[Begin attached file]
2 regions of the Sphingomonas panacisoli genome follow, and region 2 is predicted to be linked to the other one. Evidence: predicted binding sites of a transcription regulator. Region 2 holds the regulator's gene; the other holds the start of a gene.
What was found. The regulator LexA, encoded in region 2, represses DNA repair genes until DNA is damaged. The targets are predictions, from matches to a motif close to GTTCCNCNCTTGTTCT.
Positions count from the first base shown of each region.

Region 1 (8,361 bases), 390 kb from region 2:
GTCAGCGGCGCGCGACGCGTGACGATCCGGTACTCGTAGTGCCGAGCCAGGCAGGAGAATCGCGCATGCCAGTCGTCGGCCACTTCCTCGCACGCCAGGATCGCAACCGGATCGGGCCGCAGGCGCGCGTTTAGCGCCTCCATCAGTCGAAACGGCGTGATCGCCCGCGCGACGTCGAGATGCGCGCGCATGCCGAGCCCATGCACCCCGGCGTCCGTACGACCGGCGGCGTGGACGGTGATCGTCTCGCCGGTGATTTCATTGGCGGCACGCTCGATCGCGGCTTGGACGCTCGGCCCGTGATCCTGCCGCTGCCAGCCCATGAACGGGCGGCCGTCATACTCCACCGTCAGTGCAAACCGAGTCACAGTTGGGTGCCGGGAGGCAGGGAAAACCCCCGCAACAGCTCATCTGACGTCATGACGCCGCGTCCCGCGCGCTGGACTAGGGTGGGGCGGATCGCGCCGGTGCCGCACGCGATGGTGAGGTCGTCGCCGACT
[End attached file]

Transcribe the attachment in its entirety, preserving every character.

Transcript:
2 regions of the Sphingomonas panacisoli genome follow, and region 2 is predicted to be linked to the other one. Evidence: predicted binding sites of a transcription regulator. Region 2 holds the regulator's gene; the other holds the start of a gene.
What was found. The regulator LexA, encoded in region 2, represses DNA repair genes until DNA is damaged. The targets are predictions, from matches to a motif close to GTTCCNCNCTTGTTCT.
Positions count from the first base shown of each region.

Region 1 (8,361 bases), 390 kb from region 2:
GTCAGCGGCGCGCGACGCGTGACGATCCGGTACTCGTAGTGCCGAGCCAGGCAGGAGAATCGCGCATGCCAGTCGTCGGCCACTTCCTCGCACGCCAGGATCGCAACCGGATCGGGCCGCAGGCGCGCGTTTAGCGCCTCCATCAGTCGAAACGGCGTGATCGCCCGCGCGACGTCGAGATGCGCGCGCATGCCGAGCCCATGCACCCCGGCGTCCGTACGACCGGCGGCGTGGACGGTGATCGTCTCGCCGGTGATTTCATTGGCGGCACGCTCGATCGCGGCTTGGACGCTCGGCCCGTGATCCTGCCGCTGCCAGCCCATGAACGGGCGGCCGTCATACTCCACCGTCAGTGCAAACCGAGTCACAGTTGGGTGCCGGGAGGCAGGGAAAACCCCCGCAACAGCTCATCTGACGTCATGACGCCGCGTCCCGCGCGCTGGACTAGGGTGGGGCGGATCGCGCCGGTGCCGCACGCGATGGTGAGGTCGTCGCCGACT